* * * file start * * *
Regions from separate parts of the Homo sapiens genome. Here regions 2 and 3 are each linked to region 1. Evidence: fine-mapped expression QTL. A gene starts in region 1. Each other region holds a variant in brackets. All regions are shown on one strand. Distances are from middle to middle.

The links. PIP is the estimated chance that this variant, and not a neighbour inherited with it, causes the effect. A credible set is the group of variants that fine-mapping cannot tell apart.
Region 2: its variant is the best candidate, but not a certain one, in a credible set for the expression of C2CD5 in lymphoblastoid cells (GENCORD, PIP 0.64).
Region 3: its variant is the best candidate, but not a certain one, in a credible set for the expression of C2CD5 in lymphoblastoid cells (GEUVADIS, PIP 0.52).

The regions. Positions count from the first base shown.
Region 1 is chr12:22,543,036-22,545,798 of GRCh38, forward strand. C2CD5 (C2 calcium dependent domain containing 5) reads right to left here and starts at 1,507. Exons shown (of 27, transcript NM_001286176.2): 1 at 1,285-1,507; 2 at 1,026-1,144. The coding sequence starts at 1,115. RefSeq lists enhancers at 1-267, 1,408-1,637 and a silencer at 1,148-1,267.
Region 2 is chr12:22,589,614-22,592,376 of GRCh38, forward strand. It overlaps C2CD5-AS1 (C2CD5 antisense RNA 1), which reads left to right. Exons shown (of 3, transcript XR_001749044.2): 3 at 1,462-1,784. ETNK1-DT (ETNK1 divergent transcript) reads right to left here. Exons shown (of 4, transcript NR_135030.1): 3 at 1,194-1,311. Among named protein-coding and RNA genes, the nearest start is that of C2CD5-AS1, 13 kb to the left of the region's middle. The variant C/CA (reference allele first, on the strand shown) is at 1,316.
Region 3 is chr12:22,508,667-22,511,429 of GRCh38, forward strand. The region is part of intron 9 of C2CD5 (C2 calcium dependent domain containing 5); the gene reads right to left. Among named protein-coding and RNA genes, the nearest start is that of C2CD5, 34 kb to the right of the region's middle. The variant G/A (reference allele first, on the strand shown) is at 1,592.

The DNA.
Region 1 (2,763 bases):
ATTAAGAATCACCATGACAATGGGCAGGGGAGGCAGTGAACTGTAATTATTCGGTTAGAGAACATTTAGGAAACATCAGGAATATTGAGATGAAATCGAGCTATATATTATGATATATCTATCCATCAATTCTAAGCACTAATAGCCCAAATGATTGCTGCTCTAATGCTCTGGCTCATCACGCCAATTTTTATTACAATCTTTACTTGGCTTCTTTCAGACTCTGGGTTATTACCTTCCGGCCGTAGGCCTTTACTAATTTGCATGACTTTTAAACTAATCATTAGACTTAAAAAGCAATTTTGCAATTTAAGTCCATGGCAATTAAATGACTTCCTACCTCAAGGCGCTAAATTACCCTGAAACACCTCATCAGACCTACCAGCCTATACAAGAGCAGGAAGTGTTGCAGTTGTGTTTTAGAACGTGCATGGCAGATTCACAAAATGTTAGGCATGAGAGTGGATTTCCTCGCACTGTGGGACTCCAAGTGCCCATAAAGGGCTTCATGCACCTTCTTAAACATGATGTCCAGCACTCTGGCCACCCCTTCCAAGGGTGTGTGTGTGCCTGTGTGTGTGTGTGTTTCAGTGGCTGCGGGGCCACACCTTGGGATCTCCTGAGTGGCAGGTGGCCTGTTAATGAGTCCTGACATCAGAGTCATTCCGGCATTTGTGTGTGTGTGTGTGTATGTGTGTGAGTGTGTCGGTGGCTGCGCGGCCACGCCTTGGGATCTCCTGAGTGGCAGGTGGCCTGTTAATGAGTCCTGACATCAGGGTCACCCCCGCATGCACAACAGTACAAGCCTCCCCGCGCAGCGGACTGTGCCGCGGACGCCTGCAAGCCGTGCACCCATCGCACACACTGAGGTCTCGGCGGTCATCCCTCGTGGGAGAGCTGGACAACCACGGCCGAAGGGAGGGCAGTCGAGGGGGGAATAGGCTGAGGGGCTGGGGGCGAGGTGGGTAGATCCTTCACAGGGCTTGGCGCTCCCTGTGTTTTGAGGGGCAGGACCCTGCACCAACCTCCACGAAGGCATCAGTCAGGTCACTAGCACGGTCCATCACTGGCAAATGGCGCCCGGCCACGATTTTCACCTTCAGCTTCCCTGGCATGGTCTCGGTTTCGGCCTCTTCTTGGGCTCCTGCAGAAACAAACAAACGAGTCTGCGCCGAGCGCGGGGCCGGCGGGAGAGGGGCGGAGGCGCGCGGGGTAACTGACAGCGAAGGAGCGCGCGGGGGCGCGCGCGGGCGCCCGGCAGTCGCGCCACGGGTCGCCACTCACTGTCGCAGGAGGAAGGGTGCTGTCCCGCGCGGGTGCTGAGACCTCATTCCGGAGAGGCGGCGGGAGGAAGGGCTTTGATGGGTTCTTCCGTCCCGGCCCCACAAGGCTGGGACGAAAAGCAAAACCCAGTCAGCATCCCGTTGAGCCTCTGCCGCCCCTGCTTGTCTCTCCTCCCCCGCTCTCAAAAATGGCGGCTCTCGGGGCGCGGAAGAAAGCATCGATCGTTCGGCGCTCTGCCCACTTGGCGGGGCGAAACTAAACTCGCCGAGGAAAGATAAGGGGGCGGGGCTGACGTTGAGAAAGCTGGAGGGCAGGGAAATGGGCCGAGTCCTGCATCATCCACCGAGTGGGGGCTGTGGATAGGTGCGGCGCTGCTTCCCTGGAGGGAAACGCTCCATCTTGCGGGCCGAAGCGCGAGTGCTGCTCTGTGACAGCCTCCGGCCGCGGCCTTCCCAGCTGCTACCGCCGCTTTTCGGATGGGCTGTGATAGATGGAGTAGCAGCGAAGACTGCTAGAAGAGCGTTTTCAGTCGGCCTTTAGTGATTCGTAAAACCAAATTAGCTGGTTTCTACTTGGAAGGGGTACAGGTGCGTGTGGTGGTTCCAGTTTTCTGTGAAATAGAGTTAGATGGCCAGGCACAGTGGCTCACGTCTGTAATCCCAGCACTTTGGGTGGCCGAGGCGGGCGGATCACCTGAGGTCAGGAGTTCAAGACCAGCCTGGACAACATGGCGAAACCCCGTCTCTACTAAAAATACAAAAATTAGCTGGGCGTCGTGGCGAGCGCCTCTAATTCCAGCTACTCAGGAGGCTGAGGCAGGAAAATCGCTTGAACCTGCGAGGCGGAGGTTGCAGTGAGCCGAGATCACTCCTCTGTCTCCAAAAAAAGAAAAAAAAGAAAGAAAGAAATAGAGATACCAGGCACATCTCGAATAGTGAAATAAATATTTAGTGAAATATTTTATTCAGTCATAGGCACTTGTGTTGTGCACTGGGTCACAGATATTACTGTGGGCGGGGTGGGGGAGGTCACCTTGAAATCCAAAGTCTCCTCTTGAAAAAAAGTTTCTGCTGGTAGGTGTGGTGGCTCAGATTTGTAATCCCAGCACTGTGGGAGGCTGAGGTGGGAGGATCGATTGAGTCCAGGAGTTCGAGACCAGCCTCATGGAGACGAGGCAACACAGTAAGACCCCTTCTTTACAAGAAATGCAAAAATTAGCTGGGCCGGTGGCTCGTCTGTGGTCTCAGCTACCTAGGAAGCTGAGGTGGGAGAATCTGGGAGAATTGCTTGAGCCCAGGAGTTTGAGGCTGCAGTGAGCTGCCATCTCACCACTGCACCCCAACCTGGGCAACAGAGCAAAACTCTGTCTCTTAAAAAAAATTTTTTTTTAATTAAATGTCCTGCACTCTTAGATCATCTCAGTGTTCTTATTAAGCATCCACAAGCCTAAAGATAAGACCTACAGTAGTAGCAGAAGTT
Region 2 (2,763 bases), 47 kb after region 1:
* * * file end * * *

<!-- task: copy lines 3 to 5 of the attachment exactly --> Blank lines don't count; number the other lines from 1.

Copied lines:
Region 2: its variant is the best candidate, but not a certain one, in a credible set for the expression of C2CD5 in lymphoblastoid cells (GENCORD, PIP 0.64).
Region 3: its variant is the best candidate, but not a certain one, in a credible set for the expression of C2CD5 in lymphoblastoid cells (GEUVADIS, PIP 0.52).

The regions. Positions count from the first base shown.